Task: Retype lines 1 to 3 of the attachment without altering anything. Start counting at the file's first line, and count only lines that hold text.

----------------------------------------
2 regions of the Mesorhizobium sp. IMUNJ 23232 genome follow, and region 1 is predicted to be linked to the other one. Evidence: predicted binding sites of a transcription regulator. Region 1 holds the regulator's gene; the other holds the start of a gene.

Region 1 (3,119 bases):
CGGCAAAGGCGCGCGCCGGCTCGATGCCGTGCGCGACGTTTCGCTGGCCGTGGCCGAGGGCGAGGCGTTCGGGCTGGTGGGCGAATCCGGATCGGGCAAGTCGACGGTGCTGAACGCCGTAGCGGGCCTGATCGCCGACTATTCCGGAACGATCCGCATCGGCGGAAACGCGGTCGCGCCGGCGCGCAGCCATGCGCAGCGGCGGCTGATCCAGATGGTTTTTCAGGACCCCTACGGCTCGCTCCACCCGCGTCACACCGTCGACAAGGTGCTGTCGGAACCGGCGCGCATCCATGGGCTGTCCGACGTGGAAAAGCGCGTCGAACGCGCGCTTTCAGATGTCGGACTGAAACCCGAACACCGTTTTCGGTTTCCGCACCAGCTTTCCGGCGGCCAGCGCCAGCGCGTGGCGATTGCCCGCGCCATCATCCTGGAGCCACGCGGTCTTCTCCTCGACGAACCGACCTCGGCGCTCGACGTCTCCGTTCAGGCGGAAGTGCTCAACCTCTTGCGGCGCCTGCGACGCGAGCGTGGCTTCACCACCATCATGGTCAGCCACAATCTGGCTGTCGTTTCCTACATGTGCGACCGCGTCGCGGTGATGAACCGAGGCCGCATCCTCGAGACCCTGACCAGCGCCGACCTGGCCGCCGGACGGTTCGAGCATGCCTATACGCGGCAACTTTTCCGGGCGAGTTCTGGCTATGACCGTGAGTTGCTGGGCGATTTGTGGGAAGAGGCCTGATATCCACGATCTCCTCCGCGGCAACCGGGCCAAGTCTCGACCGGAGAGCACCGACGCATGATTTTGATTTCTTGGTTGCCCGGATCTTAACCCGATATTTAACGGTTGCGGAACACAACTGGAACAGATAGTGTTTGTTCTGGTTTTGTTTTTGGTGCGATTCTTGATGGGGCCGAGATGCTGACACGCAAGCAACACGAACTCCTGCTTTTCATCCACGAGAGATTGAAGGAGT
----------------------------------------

2 regions of the Mesorhizobium sp. IMUNJ 23232 genome follow, and region 1 is predicted to be linked to the other one. Evidence: predicted binding sites of a transcription regulator. Region 1 holds the regulator's gene; the other holds the start of a gene.

Region 1 (3,119 bases):
CGGCAAAGGCGCGCGCCGGCTCGATGCCGTGCGCGACGTTTCGCTGGCCGTGGCCGAGGGCGAGGCGTTCGGGCTGGTGGGCGAATCCGGATCGGGCAAGTCGACGGTGCTGAACGCCGTAGCGGGCCTGATCGCCGACTATTCCGGAACGATCCGCATCGGCGGAAACGCGGTCGCGCCGGCGCGCAGCCATGCGCAGCGGCGGCTGATCCAGATGGTTTTTCAGGACCCCTACGGCTCGCTCCACCCGCGTCACACCGTCGACAAGGTGCTGTCGGAACCGGCGCGCATCCATGGGCTGTCCGACGTGGAAAAGCGCGTCGAACGCGCGCTTTCAGATGTCGGACTGAAACCCGAACACCGTTTTCGGTTTCCGCACCAGCTTTCCGGCGGCCAGCGCCAGCGCGTGGCGATTGCCCGCGCCATCATCCTGGAGCCACGCGGTCTTCTCCTCGACGAACCGACCTCGGCGCTCGACGTCTCCGTTCAGGCGGAAGTGCTCAACCTCTTGCGGCGCCTGCGACGCGAGCGTGGCTTCACCACCATCATGGTCAGCCACAATCTGGCTGTCGTTTCCTACATGTGCGACCGCGTCGCGGTGATGAACCGAGGCCGCATCCTCGAGACCCTGACCAGCGCCGACCTGGCCGCCGGACGGTTCGAGCATGCCTATACGCGGCAACTTTTCCGGGCGAGTTCTGGCTATGACCGTGAGTTGCTGGGCGATTTGTGGGAAGAGGCCTGATATCCACGATCTCCTCCGCGGCAACCGGGCCAAGTCTCGACCGGAGAGCACCGACGCATGATTTTGATTTCTTGGTTGCCCGGATCTTAACCCGATATTTAACGGTTGCGGAACACAACTGGAACAGATAGTGTTTGTTCTGGTTTTGTTTTTGGTGCGATTCTTGATGGGGCCGAGATGCTGACACGCAAGCAACACGAACTCCTGCTTTTCATCCACGAGAGATTGAAGGAGT